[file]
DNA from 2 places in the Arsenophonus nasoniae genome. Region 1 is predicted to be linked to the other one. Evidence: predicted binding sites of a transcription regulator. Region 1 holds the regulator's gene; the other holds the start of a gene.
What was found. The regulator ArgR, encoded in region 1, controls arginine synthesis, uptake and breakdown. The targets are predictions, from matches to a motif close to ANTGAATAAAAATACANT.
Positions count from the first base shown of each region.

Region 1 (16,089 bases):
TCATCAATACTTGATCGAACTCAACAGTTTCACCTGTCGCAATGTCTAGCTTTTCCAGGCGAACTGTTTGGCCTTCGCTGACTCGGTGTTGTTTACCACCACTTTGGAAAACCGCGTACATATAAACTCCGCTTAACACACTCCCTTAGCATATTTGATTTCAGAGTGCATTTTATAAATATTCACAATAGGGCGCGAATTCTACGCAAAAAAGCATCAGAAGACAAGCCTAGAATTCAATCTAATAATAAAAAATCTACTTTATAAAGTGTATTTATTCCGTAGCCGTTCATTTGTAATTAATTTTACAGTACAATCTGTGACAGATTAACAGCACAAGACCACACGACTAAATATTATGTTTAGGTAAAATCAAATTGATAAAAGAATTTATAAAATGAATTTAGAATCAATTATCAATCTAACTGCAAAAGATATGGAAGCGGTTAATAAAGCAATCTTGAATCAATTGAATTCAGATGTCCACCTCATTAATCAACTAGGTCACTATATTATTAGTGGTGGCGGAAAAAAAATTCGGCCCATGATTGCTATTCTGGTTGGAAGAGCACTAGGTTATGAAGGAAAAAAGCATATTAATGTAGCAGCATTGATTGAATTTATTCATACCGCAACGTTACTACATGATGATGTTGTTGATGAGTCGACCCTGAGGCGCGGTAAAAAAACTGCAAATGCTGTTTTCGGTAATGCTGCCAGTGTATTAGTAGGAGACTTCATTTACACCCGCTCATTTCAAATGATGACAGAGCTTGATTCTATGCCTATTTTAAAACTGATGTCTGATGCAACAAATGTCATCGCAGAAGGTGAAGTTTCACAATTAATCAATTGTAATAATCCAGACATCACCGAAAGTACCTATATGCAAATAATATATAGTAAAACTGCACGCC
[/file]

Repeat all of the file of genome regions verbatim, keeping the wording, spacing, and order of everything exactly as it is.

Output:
DNA from 2 places in the Arsenophonus nasoniae genome. Region 1 is predicted to be linked to the other one. Evidence: predicted binding sites of a transcription regulator. Region 1 holds the regulator's gene; the other holds the start of a gene.
What was found. The regulator ArgR, encoded in region 1, controls arginine synthesis, uptake and breakdown. The targets are predictions, from matches to a motif close to ANTGAATAAAAATACANT.
Positions count from the first base shown of each region.

Region 1 (16,089 bases):
TCATCAATACTTGATCGAACTCAACAGTTTCACCTGTCGCAATGTCTAGCTTTTCCAGGCGAACTGTTTGGCCTTCGCTGACTCGGTGTTGTTTACCACCACTTTGGAAAACCGCGTACATATAAACTCCGCTTAACACACTCCCTTAGCATATTTGATTTCAGAGTGCATTTTATAAATATTCACAATAGGGCGCGAATTCTACGCAAAAAAGCATCAGAAGACAAGCCTAGAATTCAATCTAATAATAAAAAATCTACTTTATAAAGTGTATTTATTCCGTAGCCGTTCATTTGTAATTAATTTTACAGTACAATCTGTGACAGATTAACAGCACAAGACCACACGACTAAATATTATGTTTAGGTAAAATCAAATTGATAAAAGAATTTATAAAATGAATTTAGAATCAATTATCAATCTAACTGCAAAAGATATGGAAGCGGTTAATAAAGCAATCTTGAATCAATTGAATTCAGATGTCCACCTCATTAATCAACTAGGTCACTATATTATTAGTGGTGGCGGAAAAAAAATTCGGCCCATGATTGCTATTCTGGTTGGAAGAGCACTAGGTTATGAAGGAAAAAAGCATATTAATGTAGCAGCATTGATTGAATTTATTCATACCGCAACGTTACTACATGATGATGTTGTTGATGAGTCGACCCTGAGGCGCGGTAAAAAAACTGCAAATGCTGTTTTCGGTAATGCTGCCAGTGTATTAGTAGGAGACTTCATTTACACCCGCTCATTTCAAATGATGACAGAGCTTGATTCTATGCCTATTTTAAAACTGATGTCTGATGCAACAAATGTCATCGCAGAAGGTGAAGTTTCACAATTAATCAATTGTAATAATCCAGACATCACCGAAAGTACCTATATGCAAATAATATATAGTAAAACTGCACGCC